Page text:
Smaller UK firms produced online trade figures of £36 billion last year, but that is a fraction of what could be achieved, a new report has suggested.
Despite the multi-billion pounds worth of sales, a new study from the Centre for Economic and Business Research (CEBR) has revealed that small businesses managed to conjure a mere 2.4 per cent their yearly turnover electronically.
This compares unfavourably with their larger counterparts. Firms with more than 250 employees enjoyed £394 billion of online business activity, representing some 18.7 per cent of total turnover.
A survey of 500 smaller firms found that a significant number are failing to take advantage of the benefits that internet retailing, sales and marketing have to offer.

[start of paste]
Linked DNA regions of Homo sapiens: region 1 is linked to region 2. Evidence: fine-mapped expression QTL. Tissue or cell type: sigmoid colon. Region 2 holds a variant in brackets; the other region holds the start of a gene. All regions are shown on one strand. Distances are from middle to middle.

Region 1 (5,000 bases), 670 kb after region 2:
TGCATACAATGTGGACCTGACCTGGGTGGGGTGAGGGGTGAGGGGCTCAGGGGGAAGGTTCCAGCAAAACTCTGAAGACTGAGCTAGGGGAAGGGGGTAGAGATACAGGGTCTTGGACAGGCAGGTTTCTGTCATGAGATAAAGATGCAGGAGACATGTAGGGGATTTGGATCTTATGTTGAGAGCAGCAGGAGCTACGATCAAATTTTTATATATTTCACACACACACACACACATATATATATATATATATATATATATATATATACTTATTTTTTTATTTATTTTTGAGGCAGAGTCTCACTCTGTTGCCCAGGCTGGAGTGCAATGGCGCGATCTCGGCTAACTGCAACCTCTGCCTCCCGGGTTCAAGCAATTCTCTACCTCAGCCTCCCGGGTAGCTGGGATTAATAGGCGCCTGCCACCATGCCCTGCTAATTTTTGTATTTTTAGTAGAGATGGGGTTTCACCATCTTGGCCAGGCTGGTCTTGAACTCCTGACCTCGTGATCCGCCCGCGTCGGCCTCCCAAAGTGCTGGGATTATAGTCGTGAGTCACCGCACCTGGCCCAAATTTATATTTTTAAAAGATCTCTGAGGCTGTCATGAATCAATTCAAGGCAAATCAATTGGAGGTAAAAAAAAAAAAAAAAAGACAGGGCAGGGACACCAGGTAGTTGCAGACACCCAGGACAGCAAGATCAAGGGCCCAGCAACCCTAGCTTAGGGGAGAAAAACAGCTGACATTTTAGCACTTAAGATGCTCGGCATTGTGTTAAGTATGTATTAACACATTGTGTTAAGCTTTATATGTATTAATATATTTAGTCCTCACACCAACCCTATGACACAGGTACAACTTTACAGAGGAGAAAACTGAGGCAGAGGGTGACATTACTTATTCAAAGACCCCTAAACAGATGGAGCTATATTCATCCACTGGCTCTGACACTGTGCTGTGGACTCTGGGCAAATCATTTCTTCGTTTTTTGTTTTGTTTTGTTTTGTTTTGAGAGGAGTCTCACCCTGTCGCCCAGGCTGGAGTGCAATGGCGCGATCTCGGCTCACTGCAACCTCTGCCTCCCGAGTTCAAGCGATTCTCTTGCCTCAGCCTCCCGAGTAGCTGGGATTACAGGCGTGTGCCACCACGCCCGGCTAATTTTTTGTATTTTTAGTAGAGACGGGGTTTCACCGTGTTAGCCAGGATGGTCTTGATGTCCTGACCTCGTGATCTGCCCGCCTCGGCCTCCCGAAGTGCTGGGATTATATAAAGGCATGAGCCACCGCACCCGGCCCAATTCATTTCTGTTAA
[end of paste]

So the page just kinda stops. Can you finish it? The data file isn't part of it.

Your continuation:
Some 46 per cent of small business respondents made no money online at all, while 38 per cent made no investment in such internet opportunities as email promotions and search engine optimisation.
Those who fought shy of the internet said they did so because they doubted the benefits it would bring to their businesses (46 per cent) or because they thought online trading was best suited to larger enterprises (35 per cent).
The research comes against a background of increasing consumer access to high-speed broadband and a greater willingness among shoppers to purchase online.
Phil Kingsland, of knowthenet.org which commissioned the study, said: “Small businesses are beginning to make considerable amounts of money online, [but] many don’t yet see its full potential.
“There are limitless possibilities for small businesses to profit here – either by selling goods and services directly, or by marketing themselves to customers.”